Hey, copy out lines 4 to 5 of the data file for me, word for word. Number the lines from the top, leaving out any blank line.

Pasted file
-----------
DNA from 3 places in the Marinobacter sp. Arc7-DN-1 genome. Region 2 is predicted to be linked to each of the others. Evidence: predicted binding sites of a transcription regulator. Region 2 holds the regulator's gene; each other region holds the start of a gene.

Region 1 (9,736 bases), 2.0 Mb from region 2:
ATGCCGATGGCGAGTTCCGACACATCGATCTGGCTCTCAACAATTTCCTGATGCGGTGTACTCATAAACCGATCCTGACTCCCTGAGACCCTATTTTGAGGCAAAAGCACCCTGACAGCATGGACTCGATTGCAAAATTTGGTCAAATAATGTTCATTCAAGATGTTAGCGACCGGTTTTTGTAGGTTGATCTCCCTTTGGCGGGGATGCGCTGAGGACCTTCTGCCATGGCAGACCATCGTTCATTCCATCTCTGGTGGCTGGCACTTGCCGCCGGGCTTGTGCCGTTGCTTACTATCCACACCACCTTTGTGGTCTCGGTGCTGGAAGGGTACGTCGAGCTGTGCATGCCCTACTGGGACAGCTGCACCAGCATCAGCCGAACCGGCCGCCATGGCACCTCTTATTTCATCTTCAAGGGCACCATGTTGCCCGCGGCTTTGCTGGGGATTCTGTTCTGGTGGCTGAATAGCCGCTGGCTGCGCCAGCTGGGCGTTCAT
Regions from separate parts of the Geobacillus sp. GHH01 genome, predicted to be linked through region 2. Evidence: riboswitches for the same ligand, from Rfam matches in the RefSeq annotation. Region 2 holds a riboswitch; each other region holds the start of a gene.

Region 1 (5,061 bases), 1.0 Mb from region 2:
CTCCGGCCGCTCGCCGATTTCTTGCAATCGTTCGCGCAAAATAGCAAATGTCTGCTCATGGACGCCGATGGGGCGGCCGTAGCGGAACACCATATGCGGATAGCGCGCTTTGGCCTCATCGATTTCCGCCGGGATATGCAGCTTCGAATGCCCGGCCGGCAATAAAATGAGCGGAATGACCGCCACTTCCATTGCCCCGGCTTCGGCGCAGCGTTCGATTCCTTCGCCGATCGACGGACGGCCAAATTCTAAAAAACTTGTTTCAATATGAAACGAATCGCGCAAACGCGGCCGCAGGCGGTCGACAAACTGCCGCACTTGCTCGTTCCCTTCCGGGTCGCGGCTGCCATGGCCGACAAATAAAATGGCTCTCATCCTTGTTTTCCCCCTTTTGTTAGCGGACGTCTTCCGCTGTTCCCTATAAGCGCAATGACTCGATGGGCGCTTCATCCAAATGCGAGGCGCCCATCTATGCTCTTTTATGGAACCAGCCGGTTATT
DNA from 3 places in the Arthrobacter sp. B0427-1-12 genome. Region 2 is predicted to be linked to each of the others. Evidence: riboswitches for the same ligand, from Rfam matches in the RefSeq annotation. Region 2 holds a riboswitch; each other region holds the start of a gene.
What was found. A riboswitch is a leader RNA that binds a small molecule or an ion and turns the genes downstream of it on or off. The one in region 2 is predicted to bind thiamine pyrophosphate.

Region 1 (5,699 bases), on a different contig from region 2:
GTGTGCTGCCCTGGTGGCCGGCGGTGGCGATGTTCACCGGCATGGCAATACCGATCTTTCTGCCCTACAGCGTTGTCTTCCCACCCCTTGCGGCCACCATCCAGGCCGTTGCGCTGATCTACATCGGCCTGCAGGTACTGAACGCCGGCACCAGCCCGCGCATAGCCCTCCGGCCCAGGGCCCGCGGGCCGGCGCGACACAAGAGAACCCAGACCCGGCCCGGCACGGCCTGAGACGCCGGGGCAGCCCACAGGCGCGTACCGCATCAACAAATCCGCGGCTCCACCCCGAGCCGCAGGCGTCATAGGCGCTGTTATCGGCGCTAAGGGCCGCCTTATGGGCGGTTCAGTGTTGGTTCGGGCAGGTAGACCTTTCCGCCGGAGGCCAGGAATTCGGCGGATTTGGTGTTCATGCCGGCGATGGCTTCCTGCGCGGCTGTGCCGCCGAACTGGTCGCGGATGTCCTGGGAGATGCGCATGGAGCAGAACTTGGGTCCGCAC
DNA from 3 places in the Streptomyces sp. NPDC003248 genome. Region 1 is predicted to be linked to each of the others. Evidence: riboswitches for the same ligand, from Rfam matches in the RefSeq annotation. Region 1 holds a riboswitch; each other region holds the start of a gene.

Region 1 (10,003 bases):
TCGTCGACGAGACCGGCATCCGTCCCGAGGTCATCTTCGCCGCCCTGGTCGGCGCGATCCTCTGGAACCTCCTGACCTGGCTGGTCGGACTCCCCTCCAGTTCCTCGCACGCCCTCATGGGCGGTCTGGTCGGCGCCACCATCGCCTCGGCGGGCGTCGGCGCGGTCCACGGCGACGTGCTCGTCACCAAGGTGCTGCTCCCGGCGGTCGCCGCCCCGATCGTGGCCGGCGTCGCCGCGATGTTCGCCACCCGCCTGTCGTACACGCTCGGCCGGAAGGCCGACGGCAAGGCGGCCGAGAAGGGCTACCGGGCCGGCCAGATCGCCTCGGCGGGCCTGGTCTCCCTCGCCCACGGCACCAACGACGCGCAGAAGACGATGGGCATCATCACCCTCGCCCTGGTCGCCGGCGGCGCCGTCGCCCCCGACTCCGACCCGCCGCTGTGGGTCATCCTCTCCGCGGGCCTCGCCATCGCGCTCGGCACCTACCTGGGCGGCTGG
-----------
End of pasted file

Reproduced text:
Regions from separate parts of the Geobacillus sp. GHH01 genome, predicted to be linked through region 2. Evidence: riboswitches for the same ligand, from Rfam matches in the RefSeq annotation. Region 2 holds a riboswitch; each other region holds the start of a gene.

Region 1 (5,061 bases), 1.0 Mb from region 2: